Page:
Giselle - Abrera and Shklyarov

Stella Abrera was gorgeous tonight.  Every step was graceful and her characterization of Giselle was perfect.  I can't believe it took so long for her to be cast.  But I'm glad she had this night to shine.

The night began with McKenzie thanking ABT alumni and all that they have contributed to the company. It was short and sweet plus gathered big applause.

Thomas Forster was impressive looking Hilarion.  He is a very tall and powerful looking dancer.  His mime seemed a little too laid back.  I didn't receive the message that he was crazy, out of his mind for Giselle.  However his dancing in act two sets him up as a dancer to watch. He would make a fine partner for many of the taller ballerinas.  If he acts/dances the character more in the future, that characterization can improve.

Shyklyarov is a beautiful dancer with very clean technique and beautiful balletic line.  At first he seemed a bit too princely, a little callow in his acting.  It made me nervous for the upcoming partnership but I worried prematurely because he was very well matched with Abrera.  They had good rapport.  His Albrecht immediately opened up near her and it was obvious that he was in love with Giselle.  I also noticed that Abrera and Shklyarov have almost the same body line that complemented them well together.  They moved as if they had been dancing years together not just two weeks.

The corps looked good in the peasant section.  No one out of line or struggling.  Courtney Lavine was a standout.  Although I'm disappointed that she is relegated to the back of the corps due to her height. I was disappointed that the Peasant Pas de Deux was not danced by Sarah Lane.  Instead we had Misty Copeland.  I cringed a bit when I saw her name in the program.  But she did well.  There were none of those scene stealing foibles of hers on display (spotting to front) nor were her nervous tics evident (grimacing or biting her lip).  Her movements were relaxed and not stiff.  This was the first time I noticed that she displayed real charisma since it she wasn't forcing her manner nor extorting the audience for attention.   However her hyperextension is very bad.  Her legs look crooked and the length of her costume hemline accentuated her misshapen legs more.  This problem can be corrected to a great degree.  I wish someone would do an intervention for her.    The only real problem I had with her dancing was that her toe shoes made a horrible racket.  No one else, including the corps, had noisy shoes so Copeland's tap dancing sounds really stood out.  Craig Salstein, her partner, was the stronger dancer in the pair.  The audience was very appreciative of his large jumps.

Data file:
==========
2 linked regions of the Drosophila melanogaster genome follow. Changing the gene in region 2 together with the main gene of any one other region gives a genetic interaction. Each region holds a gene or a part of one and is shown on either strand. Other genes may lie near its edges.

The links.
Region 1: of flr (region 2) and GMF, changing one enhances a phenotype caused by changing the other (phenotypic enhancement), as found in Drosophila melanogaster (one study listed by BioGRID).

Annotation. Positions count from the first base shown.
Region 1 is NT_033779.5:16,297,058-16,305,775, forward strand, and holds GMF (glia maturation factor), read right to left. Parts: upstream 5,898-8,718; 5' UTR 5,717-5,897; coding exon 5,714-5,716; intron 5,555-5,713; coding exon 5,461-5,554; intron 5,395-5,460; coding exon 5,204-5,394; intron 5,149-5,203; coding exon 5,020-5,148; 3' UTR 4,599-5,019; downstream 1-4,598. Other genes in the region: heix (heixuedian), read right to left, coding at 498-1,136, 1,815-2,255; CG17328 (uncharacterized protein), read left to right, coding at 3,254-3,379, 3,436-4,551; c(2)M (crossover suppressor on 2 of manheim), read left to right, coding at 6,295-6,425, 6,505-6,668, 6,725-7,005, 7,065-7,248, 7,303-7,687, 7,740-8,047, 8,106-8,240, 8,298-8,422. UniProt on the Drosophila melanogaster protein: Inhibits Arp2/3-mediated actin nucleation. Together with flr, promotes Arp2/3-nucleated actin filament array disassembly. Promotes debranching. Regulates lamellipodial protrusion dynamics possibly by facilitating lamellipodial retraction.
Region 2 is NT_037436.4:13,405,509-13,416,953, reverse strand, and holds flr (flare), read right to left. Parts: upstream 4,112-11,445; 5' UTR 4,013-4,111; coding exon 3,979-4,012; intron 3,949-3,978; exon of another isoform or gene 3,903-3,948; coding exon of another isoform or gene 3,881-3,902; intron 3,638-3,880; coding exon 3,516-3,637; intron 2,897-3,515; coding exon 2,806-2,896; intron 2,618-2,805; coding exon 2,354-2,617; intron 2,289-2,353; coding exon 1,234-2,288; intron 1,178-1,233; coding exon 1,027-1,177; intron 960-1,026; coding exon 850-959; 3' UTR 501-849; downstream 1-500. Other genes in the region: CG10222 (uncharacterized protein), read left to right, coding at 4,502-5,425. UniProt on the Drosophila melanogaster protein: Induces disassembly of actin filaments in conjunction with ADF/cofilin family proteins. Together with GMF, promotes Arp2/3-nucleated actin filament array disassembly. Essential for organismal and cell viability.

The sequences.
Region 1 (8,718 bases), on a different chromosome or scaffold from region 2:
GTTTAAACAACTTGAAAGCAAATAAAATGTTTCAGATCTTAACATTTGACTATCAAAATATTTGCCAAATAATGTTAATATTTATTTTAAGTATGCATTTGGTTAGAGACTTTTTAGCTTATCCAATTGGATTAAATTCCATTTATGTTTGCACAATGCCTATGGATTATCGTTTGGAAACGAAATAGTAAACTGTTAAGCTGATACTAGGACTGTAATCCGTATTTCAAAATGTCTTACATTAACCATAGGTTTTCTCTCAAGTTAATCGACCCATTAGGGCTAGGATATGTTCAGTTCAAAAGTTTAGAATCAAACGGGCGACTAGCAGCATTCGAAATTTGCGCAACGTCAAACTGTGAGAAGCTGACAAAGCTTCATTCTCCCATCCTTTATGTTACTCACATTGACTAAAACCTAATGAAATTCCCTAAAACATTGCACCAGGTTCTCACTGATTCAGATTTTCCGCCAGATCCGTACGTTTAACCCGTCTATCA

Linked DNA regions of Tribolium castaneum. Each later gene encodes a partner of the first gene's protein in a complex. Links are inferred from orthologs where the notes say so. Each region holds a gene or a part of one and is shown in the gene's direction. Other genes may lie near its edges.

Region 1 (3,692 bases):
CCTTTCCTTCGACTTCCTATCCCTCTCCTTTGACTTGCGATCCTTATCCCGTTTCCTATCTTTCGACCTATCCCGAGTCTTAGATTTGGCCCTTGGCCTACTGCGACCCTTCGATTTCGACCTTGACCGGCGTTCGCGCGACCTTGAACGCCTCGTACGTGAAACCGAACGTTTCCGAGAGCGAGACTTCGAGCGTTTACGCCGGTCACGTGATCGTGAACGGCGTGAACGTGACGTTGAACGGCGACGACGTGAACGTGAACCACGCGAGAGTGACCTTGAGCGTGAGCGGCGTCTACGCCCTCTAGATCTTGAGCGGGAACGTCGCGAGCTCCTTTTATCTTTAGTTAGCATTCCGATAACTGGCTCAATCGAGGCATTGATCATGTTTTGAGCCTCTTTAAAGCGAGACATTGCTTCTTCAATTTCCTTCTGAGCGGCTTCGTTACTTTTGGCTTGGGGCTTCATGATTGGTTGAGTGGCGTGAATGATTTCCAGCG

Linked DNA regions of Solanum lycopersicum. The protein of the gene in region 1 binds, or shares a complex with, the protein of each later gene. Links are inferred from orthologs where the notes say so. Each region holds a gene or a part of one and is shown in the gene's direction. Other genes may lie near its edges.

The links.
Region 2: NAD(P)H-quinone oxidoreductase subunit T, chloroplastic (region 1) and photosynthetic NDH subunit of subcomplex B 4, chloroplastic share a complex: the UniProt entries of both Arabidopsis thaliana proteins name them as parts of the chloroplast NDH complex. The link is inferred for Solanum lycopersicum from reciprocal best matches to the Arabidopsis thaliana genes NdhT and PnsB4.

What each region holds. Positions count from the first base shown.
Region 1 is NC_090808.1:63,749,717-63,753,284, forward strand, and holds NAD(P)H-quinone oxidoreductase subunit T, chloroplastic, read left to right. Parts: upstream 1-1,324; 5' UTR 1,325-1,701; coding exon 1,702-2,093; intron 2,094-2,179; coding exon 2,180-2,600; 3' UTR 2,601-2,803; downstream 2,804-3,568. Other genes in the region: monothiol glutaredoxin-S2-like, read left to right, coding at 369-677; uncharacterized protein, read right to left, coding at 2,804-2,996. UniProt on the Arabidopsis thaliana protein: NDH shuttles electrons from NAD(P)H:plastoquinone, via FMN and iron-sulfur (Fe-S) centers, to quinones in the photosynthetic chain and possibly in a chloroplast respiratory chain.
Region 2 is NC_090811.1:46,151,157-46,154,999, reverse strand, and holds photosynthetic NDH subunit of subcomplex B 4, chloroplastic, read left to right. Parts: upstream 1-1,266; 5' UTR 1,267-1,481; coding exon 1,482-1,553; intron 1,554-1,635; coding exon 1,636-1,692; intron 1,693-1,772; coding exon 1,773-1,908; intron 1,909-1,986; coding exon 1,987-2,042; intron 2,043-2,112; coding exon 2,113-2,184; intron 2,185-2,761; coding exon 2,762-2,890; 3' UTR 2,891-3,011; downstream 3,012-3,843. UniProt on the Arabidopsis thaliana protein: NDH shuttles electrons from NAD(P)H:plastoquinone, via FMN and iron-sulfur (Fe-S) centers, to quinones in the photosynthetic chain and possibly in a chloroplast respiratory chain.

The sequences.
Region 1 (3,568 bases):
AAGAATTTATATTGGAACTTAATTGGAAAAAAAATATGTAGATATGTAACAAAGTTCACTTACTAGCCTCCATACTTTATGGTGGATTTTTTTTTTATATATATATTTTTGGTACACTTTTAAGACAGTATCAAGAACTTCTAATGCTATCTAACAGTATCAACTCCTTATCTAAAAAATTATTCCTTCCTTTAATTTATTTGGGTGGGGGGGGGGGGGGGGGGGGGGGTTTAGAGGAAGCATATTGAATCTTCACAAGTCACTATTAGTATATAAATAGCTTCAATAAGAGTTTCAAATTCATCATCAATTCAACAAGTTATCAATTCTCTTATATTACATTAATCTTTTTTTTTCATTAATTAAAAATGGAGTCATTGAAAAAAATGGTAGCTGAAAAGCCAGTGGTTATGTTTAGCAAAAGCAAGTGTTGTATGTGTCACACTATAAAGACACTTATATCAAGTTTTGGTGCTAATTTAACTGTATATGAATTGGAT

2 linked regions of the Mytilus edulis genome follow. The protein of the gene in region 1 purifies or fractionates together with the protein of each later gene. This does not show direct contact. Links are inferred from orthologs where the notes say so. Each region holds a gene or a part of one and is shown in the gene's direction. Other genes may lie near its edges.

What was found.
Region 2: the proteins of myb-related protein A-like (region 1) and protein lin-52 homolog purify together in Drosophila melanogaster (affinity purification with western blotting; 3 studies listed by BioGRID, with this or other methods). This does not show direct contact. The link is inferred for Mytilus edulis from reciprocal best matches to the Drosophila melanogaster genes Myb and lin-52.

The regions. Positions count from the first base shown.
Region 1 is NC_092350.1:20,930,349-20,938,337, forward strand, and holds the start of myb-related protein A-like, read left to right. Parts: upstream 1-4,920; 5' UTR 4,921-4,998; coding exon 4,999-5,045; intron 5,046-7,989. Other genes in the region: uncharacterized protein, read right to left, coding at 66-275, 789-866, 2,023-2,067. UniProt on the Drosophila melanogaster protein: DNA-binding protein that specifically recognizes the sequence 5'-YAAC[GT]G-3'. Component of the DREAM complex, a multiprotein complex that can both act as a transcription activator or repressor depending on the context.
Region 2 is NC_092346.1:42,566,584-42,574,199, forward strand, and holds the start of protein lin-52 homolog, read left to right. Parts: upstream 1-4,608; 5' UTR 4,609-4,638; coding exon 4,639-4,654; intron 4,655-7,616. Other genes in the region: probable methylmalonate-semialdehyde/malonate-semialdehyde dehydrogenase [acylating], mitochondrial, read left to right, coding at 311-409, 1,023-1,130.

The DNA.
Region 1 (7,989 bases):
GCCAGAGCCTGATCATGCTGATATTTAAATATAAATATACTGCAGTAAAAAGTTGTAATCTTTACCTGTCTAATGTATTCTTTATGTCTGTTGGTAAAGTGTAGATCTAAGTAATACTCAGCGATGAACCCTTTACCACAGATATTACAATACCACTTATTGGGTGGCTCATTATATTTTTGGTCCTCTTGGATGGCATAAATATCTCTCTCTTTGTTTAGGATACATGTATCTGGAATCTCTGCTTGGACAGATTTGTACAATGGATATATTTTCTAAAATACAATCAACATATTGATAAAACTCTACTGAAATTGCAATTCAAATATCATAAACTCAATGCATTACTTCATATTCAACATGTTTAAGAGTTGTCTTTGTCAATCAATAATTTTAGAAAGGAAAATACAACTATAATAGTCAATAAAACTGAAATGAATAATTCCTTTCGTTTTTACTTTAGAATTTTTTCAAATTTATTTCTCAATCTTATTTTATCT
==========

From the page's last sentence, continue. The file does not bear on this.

Stella Abrera's mad scene was effective.  She didn't turn the scene into melodrama.  And since she made it clear from the start that Giselle was a sickly girl, her sudden death didn't seem corny.  Shklyarov did go a little over the top in his reaction to her death.  It seemed without Abrera by his side to temper him, he fell back on over emoting.

Act 2 really set this production tonight as the highlight of the season.  The Corps looked great.  All of the women were in unison, not a clicking toe shoe or noisy jump.  Their hops in arabesque drew cheers from the audience.

I was amazed at the height and dancing skills of Veronica Part.  She was a very intimidating Myrta.  In fact I was in awe of her through the rest of the act.  Christine Shevchenko really stood out as one of the lead Wilis.

The main pas de deux of act two really highlighted how wonderful Abrera and Shklyarov were as partners.  They seemed of one mind stylistically and in temperament.  They both let loose with their jumping skills.  Shklyarov seemed to almost float in the air and stay airborne forever.  Abrera skimmed the floor as if never touching it.  The audience went wild with cheers between each solo, so there were many pauses before the show resumed.

Stella Abrera really showed NY, her colleagues and the alumni that she is Prima Ballerina material.  I hope she gets more opportunities to dance Giselle in the future.  I hope she gets more chances to dance with Shklyarov because they look good together as a couple and they create believable romantic tension.  I would love to see them together in Romeo and Juliet.  Hopefully one day it will happen!



About a month ago, while reading one of my video game sites there was an article regarding a literature class online that included gameplay with Lord of the Rings Online.  I remembered this class was the subject of an article on Massively about a year ago.  I put it on my to do list then forgot about it.  The class was called "Online Games: Literature, New Media, and Narrative".  Massively (now MassivelyOp.net) had another recent, small article on the game stating that it would be offered at Coursera once again.

I followed the article link and discovered the world of MOOC (Massive Open Online Courses) for the first time.  These courses are offered by different universities on various subjects.  They are free but are not for credit.  Although Coursera, Edx, Udacity & Futurelearn will give certificates for a fee. I've read articles written about these courses, the good, the bad and the questionable.  One cheery article centered on a university honors student who used these courses to supplement his college courses and receive extra credit.  Other articles wrote about the lack of accountability on the part of the students, the problems of plagiarism and the questionable ethics of peer grading.  It was all very intriguing to me.